Your beloved iThing doesn’t work as promised. In case of this life-threatening disaster do not follow Albert Einstein’s saying “The only real valuable thing is intuition”. Instead read this DIY post.

Try it out in that order.

If possible make a backup before you start
via Settings - [your name] iCloud - iCloud Backup - Backup now or backup your device to iTunes using a password. Only using a password ensures that the backup includes sensitive data like mail account or bank login data, etc.

0 Battery
Some problems can be caused by a weak/damaged battery. So please go to “Settings - Battery - Battery Health” and look for any hints which might point to your problem. More details on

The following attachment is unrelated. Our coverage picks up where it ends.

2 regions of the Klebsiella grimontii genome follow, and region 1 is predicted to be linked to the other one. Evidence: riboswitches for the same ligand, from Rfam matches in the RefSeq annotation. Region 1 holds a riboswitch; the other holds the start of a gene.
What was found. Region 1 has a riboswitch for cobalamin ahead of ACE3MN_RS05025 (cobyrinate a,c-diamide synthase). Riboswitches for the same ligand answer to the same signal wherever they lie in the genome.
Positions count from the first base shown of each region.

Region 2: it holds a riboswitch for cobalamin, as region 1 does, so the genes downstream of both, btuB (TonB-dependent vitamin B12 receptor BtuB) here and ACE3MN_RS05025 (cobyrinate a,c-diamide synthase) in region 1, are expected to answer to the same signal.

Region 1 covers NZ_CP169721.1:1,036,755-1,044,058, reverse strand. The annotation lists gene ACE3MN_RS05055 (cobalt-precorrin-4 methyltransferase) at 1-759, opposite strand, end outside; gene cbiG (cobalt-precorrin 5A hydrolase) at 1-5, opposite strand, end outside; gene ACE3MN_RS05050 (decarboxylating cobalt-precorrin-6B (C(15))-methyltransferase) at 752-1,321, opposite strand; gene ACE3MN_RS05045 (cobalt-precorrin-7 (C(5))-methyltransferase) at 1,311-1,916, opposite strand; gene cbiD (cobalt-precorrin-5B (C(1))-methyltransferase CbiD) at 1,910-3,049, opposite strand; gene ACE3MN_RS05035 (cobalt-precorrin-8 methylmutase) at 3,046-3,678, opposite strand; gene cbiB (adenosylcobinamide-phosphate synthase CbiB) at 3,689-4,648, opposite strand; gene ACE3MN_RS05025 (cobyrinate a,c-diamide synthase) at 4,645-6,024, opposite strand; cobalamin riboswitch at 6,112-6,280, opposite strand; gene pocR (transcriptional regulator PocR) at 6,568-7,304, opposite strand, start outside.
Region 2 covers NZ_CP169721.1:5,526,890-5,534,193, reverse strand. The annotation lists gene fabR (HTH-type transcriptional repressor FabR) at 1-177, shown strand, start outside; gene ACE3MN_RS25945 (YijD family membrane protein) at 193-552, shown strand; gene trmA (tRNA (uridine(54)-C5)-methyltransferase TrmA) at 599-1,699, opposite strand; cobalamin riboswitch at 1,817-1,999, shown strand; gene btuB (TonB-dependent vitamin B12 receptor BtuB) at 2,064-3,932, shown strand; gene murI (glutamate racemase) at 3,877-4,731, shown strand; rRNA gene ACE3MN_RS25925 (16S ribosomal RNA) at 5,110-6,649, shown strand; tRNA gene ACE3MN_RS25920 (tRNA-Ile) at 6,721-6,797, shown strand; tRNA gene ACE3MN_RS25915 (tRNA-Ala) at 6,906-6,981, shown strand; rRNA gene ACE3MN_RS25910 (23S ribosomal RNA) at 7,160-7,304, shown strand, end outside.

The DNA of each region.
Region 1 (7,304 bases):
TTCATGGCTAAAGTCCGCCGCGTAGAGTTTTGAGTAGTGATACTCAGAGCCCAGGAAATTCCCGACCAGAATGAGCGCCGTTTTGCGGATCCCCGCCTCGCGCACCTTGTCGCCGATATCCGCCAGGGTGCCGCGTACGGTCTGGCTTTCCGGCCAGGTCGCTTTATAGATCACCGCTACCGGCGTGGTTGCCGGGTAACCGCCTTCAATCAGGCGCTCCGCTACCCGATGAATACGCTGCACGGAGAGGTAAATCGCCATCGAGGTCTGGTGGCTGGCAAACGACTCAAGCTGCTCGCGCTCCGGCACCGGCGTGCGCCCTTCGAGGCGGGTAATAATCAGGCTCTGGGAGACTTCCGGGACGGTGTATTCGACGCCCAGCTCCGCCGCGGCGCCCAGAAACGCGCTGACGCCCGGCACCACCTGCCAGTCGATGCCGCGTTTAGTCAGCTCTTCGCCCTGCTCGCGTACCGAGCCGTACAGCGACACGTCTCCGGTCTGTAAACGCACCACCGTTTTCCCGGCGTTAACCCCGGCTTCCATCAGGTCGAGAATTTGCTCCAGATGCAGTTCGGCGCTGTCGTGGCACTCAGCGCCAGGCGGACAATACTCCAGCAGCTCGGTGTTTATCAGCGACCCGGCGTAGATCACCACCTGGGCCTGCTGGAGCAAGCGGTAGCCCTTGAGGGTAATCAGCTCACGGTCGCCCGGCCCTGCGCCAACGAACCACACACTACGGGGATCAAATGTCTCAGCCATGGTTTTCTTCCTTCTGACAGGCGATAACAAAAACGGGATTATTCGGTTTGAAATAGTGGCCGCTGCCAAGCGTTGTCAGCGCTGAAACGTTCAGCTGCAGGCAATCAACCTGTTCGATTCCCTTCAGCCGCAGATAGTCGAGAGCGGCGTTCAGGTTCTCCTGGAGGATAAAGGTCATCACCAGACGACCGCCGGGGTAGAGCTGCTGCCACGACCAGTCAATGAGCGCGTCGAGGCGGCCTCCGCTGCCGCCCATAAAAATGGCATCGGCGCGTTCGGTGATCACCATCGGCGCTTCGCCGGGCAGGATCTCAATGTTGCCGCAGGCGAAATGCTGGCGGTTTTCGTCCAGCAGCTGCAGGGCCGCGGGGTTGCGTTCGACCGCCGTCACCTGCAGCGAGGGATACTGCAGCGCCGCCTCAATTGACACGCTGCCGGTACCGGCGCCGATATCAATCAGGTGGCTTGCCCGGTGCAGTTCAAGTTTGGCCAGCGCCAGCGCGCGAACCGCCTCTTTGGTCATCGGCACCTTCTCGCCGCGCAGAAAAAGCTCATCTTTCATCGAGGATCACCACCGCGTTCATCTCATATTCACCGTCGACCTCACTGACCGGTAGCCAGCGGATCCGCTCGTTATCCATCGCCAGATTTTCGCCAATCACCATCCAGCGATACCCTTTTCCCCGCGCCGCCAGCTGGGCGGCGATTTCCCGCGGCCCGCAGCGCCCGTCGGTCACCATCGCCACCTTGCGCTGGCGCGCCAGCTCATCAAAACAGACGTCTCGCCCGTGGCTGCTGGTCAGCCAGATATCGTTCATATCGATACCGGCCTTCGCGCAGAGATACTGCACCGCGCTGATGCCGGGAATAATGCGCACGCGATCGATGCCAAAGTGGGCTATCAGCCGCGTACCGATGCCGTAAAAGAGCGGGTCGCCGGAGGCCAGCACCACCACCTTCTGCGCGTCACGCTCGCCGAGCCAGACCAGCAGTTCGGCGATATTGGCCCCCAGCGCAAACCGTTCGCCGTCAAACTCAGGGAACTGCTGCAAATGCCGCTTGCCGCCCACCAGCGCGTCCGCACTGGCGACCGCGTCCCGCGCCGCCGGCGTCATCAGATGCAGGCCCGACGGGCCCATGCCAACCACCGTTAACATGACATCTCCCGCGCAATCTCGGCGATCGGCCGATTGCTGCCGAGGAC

If that didn’t help or isn’t possible, try ...

1 Restart

If that didn’t fix the problem, try ...

2 Restore

If that didn’t fix the problem, try ...

3 Recovery

If you’re faced with device activation problems or forgot your passcode ...

4 Activation
Find my iPhone Activation Lock ...
If you can’t activate ...

5 Forgotten passcode

If you can’t fix the problem
with the aforementioned procedures please contact the Apple Support, an Apple Store, or an authorized repair center in your country.

Believe me, you don’t have other options. Don’t trust in what you find on the Internet published by semi-professionals. You’ll waste your time.

It cannot be excluded that it’s not your device but a (hidden) bug in iOS or a hidden damage of your device that causes the problem.